While Pfizer and BioNTech’s ‘90% efficacy’ data raises expectations for mRNA vaccines, it will take many more months for key questions to be answered

Following the news that Pfizer and BioNTech have announced their COVID-19 vaccine is more than 90% effective in first interim data readout;

Philipp Rosenbaum, PhD, Senior Infectious Diseases Analyst at GlobalData, a leading data and analytics company, offers his view:

“Experts initially assumed that first iterations of a COVID-19 vaccine would show efficacies not much better than common seasonal influenza vaccines, which are usually only 40–60% effective. At a reported 90%, Pfizer and BioNTech’s vaccine candidate has greatly exceeded the efficacy bar of 50% set by the FDA. However, the efficacy percentage could still decrease in the final analysis, and important questions about how well the vaccine can prevent severe cases of COVID-19, its effect on carriage and transmission of the virus, and the long-term protection will take many more months to be answered.

“Saying that, the speed of which this efficacy announcement has been made – a mere seven months after the companies started their first Phase I study – has been really quite impressive. These results show that mRNA technology can be a powerful tool to quickly respond to emerging infectious disease threats.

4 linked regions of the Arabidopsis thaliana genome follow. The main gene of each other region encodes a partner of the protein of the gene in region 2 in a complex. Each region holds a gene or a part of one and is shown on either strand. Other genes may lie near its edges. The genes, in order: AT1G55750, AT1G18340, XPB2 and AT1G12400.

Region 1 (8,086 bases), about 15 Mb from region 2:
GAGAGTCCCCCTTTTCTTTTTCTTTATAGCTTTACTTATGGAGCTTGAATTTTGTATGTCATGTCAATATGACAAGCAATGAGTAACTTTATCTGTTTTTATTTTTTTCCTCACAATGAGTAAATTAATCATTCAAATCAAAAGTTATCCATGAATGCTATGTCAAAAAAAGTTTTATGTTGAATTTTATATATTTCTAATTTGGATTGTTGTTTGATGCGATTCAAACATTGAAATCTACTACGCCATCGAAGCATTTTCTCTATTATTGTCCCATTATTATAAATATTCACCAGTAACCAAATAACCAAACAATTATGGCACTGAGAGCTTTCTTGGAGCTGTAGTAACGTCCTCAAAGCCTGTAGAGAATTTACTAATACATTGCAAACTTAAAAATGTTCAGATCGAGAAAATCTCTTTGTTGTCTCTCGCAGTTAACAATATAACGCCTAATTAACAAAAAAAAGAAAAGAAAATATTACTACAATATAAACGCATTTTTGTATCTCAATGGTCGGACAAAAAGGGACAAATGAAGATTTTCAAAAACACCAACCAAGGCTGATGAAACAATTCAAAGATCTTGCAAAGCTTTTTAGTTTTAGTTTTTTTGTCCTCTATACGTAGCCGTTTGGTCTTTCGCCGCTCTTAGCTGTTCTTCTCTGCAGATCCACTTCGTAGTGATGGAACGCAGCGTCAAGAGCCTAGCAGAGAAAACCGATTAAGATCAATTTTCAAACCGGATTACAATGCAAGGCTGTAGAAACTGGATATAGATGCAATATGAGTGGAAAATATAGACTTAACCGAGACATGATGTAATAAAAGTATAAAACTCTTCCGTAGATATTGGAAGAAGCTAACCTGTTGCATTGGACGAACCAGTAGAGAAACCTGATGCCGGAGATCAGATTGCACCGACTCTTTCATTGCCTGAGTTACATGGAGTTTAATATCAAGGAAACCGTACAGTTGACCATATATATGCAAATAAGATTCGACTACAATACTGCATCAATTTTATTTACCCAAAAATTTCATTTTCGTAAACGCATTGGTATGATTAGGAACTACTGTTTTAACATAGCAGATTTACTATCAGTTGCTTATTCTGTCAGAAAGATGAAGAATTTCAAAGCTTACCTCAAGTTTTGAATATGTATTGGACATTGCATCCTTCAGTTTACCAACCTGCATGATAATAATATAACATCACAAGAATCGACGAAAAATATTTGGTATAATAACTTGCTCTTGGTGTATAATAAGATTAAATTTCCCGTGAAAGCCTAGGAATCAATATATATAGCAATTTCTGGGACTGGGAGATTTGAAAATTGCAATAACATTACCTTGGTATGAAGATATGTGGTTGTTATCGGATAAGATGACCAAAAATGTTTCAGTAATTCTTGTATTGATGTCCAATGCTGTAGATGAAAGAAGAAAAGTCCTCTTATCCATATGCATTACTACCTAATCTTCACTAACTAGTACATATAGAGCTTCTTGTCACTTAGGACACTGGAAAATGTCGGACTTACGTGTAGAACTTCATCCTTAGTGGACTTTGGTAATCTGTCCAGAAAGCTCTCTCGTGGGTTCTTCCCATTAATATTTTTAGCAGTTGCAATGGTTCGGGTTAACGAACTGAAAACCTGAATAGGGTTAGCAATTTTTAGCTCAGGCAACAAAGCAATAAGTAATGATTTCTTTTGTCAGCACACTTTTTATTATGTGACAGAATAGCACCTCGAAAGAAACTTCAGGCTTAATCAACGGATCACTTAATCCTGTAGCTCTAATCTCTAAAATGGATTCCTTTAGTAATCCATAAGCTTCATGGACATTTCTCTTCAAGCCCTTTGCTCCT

“With rising COVID-19 cases globally, and the winter ahead in North America and Europe, those hoping for a quick end to the pandemic will be excited by these new results. However, Pfizer noted only 50 million doses will be available by the end of the year, and 1.3 billion in 2021. Concerns about the supply and distribution of COVID-19 vaccines, especially for mRNA vaccine such as Pfizer’s that require deep-freeze storage and have a rather short shelf-life at refrigerator temperatures, will only add barriers.

“The good news is that dozens of other companies are also developing COVID-19 vaccinesand Phase III data from Moderna – which is also developing a mRNA-based COVID-19 vaccine – AstraZeneca and Johnson & Johnson, are expected soon. Many manufacturing and supply deals have been made, and most of the companies already started manufacturing ahead of Phase III results. Having multiple vaccines available with even slightly lower efficacy would be immeasurably beneficial for controlling the outbreak, giving runway to ramping up manufacturing and bolstering of distribution channels for more effective vaccines.”

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